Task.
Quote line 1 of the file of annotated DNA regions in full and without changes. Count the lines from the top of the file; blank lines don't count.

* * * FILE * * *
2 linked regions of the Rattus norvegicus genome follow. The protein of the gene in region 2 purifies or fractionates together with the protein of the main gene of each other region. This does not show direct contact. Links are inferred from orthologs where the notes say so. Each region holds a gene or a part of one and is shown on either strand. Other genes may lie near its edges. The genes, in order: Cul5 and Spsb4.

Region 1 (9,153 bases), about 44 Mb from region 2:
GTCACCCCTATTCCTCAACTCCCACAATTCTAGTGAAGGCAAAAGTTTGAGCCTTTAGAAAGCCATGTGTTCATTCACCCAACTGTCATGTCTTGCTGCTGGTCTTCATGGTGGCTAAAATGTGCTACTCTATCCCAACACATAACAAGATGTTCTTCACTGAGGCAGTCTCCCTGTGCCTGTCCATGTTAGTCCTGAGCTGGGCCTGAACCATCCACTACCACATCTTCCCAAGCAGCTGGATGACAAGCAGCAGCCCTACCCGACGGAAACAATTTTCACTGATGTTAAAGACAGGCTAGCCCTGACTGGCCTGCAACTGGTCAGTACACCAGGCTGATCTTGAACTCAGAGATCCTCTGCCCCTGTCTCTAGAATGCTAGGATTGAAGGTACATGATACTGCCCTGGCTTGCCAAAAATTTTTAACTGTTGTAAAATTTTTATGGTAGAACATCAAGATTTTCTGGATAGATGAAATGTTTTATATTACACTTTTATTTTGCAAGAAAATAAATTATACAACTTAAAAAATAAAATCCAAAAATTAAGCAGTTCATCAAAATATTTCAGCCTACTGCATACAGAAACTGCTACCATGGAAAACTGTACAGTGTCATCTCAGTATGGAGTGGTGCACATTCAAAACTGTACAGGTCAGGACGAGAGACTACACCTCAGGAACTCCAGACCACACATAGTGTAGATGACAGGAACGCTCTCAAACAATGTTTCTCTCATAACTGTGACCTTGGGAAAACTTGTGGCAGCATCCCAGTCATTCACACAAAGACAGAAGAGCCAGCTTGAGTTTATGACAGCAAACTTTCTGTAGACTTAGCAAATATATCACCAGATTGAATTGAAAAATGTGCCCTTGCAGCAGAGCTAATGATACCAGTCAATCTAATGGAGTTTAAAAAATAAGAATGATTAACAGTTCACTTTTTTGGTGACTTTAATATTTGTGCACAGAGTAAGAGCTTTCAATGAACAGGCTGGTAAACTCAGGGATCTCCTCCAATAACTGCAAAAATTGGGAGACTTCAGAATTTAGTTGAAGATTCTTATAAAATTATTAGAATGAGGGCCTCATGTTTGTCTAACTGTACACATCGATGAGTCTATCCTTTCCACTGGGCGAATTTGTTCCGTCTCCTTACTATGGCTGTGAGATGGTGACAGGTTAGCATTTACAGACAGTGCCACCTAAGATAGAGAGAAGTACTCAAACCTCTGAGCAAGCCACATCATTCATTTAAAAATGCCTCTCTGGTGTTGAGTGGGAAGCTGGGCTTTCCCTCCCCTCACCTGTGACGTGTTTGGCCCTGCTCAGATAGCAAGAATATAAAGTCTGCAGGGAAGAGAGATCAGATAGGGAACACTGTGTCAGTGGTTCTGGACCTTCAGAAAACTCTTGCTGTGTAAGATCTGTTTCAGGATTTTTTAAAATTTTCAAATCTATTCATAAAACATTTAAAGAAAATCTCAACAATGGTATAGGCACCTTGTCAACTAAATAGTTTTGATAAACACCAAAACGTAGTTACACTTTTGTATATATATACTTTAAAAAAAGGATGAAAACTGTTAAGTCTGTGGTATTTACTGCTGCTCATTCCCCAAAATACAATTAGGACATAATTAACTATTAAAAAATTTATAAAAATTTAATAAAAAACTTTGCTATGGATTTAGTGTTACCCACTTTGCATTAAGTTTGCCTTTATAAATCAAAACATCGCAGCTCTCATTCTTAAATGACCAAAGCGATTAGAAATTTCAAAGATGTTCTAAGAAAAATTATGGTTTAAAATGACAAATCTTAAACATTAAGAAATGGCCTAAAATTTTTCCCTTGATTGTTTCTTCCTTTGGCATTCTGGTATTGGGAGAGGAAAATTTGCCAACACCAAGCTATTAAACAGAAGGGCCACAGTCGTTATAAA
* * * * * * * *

2 linked regions of the Rattus norvegicus genome follow. The protein of the gene in region 2 purifies or fractionates together with the protein of the main gene of each other region. This does not show direct contact. Links are inferred from orthologs where the notes say so. Each region holds a gene or a part of one and is shown on either strand. Other genes may lie near its edges. The genes, in order: Cul5 and Spsb4.